"An employee who is dismissed shall be regarded for the purposes of this Part as unfairly dismissed if the reason (or if more than one, the principal reason) for the dismissal is that the employee made a protected disclosure."


It is to be noted that in the dismissal context it is expressly provided that the protected disclosure must be the reason or the principal reason for the dismissal before that dismissal can be found to be automatically unfair. A question which arises in this case is whether the same test should be applied to a worker who is subject to a detriment short of dismissal in order to determine whether he or she can succeed in a claim under section 47B.


In cases where the whistleblower is complaining that the employer has subjected him to a detriment short of dismissal, section 48(2) provides that the onus is on the employer to show the ground on which any act, or failure to act, was done.

The facts.


The claimants are registered nurses with many years of clinical experience. They were working at the Walk-In Centre at Wythenshawe, Greater Manchester. Mrs Fecitt was a clinical co-ordinator for Walk-In Centres with managerial responsibility for the nursing staff at Wythenshawe. Mrs Woodcock was a primary care nurse who worked principally, but not exclusively, at Wythenshawe. Mrs Hughes was a bank nurse. She generally worked 12 hour shifts per week at Wythenshawe but she also held a part time position at a GP practice elsewhere.


In early 2008 Mrs Woodcock was concerned about the fact that a fellow colleague working as a general nurse, Mr Daniel Swift, was making what she believed to be false statements to other members of staff about his clinical experience and qualifications. For example, she heard him tell a student nurse that he had been a charge nurse in Accident & Emergency for 5 years whereas in fact Mrs Woodcock knew that he had only been qualified for about 5 years. She expressed her concerns to Mrs Fecitt who carried out some research and discovered that Mr Swift was only qualified as a children's nurse. Mrs Fecitt raised concerns about Mr Swift's lack of his professed qualifications to her line manager, Mrs Coates. The other two claimants supported Mrs Fecitt. It is not disputed that these were protected disclosures as defined by section 43A of the 1996 Act. They were qualifying disclosures within the meaning of section 43B(d) since all three claimants reasonably believed that their disclosures tended to show that the health and safety of individuals had been, or was likely to be, endangered, and they were made in good faith to their employer.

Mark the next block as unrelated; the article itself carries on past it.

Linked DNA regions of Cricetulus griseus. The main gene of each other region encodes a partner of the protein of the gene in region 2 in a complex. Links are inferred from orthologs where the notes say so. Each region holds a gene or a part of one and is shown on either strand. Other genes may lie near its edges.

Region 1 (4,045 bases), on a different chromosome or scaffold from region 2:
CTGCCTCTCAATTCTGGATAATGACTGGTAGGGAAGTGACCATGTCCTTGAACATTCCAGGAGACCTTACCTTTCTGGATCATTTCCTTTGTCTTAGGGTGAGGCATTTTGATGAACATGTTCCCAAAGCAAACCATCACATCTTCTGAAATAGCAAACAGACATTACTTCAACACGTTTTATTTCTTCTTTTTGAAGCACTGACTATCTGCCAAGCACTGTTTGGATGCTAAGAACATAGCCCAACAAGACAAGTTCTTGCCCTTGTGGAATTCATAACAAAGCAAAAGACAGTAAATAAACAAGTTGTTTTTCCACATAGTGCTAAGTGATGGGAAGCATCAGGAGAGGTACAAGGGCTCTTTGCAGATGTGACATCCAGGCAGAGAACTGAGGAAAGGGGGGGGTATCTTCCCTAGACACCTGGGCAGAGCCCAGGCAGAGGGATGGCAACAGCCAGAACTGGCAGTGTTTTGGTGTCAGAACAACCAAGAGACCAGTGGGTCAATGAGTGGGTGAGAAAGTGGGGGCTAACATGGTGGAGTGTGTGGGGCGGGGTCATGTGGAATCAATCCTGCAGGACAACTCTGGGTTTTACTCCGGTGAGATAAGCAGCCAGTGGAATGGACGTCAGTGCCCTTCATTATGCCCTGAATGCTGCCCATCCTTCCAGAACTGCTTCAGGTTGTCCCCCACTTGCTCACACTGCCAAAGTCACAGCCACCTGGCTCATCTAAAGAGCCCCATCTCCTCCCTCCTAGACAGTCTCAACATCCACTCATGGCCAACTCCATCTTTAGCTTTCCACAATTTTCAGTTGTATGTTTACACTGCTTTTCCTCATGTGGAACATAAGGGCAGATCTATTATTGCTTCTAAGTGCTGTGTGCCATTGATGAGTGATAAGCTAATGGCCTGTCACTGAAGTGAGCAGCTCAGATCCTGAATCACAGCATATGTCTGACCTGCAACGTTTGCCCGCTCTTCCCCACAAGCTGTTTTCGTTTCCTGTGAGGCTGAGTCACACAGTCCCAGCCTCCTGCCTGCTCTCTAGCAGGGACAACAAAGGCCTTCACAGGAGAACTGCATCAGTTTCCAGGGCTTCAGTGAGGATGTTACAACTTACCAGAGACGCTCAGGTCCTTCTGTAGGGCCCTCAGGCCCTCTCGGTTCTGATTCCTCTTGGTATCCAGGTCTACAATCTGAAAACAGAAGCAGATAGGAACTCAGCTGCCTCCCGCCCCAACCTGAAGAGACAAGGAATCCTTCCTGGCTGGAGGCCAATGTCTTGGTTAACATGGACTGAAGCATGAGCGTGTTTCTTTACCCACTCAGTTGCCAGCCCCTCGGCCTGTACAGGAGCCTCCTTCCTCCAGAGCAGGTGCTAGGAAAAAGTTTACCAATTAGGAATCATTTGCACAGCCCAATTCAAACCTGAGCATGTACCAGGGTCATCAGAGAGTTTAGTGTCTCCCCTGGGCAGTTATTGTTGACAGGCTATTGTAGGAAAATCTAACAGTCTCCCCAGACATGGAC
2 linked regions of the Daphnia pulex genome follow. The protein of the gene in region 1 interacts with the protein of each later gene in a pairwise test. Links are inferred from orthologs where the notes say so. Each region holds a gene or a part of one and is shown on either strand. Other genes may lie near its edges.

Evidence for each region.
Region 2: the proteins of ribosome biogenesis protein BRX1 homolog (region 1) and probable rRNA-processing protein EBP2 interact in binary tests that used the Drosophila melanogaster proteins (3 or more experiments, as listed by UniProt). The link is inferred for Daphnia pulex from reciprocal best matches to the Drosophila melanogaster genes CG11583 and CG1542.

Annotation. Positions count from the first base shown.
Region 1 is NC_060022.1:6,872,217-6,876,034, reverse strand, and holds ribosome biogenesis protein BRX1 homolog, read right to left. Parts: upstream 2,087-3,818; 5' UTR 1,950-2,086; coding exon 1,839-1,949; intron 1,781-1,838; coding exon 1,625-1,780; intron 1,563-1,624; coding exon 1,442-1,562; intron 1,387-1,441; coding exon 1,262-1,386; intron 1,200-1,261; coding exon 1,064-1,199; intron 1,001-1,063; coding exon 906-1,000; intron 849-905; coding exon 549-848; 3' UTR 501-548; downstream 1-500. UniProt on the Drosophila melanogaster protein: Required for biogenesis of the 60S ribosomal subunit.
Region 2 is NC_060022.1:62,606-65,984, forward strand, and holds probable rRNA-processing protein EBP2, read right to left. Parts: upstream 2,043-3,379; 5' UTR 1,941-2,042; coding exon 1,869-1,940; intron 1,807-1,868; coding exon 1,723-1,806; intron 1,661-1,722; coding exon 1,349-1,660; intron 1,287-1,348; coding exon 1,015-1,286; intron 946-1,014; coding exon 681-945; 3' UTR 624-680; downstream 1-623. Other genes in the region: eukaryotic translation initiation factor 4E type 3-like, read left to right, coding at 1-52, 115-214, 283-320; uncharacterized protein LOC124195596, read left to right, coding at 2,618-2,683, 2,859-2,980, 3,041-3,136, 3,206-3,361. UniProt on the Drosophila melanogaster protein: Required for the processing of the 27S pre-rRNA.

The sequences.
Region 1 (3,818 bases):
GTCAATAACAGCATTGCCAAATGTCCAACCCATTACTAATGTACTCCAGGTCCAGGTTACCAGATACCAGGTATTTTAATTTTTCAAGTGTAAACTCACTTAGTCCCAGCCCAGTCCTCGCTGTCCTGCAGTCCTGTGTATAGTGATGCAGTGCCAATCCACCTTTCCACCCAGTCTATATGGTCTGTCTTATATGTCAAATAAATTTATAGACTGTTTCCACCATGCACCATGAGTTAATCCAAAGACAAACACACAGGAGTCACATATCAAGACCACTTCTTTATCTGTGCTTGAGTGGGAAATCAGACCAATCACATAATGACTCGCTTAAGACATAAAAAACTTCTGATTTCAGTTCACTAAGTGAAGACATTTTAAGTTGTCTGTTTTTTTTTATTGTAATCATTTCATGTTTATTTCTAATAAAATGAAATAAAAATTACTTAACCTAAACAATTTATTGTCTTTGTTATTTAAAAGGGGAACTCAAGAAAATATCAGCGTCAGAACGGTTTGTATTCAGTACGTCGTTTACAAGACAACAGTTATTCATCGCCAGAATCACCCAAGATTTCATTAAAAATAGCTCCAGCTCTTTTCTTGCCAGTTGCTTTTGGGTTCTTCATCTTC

Mr Swift acknowledged to Mrs Coates that he had exaggerated his qualifications to colleagues, although not to the Employer itself. He apologised and confirmed that his lies would not be repeated. Mrs Coates was prepared to leave it at that.


The claimants were not satisfied with this response and sought to pursue the matter further. This caused certain dissatisfaction amongst some of their colleagues, who considered that they were subjecting Mr Swift to a "witch hunt". The workforce divided into three groups: those supporting Mr Swift, those siding with the claimants, and those who did not wish to take sides.


Because of Mrs Fecitt's persistence in pursuing the matter, Mr Swift was interviewed again, this time by a Mrs Kerwin. Mr Swift in turn became extremely distraught; there were concerns about his mental state and he was threatening to commit suicide. Mrs Kerwin's view was the same as Mrs Coates', namely that Mr Swift had acknowledged his wrongdoing, given assurances that his conduct would not be repeated, and that the issue should not be taken any further.


Mr Swift lodged a bullying and harassment complaint against Mrs Fecitt on 3 April 2008. He apparently indicated at one stage that he wished to withdraw the complaint, but there was a hearing nonetheless. The conclusion was that Mrs Fecitt had not been guilty of bullying or harassment, although questions were raised about her management style. The Tribunal categorically rejected the contention that Mr Swift had been encouraged to pursue that complaint by management.


Mr Swift was for a while suspended from duty, and Mrs Fecitt made a formal complaint under the Employer's whistle blowing policy. The claimants were subjected to certain hostile and unpleasant acts as a result of continuing to pursue this matter. For the most part these acts were not specifically identified by the Tribunal but the claimants' claim forms allege that they were subjected to isolation and daily personal insults....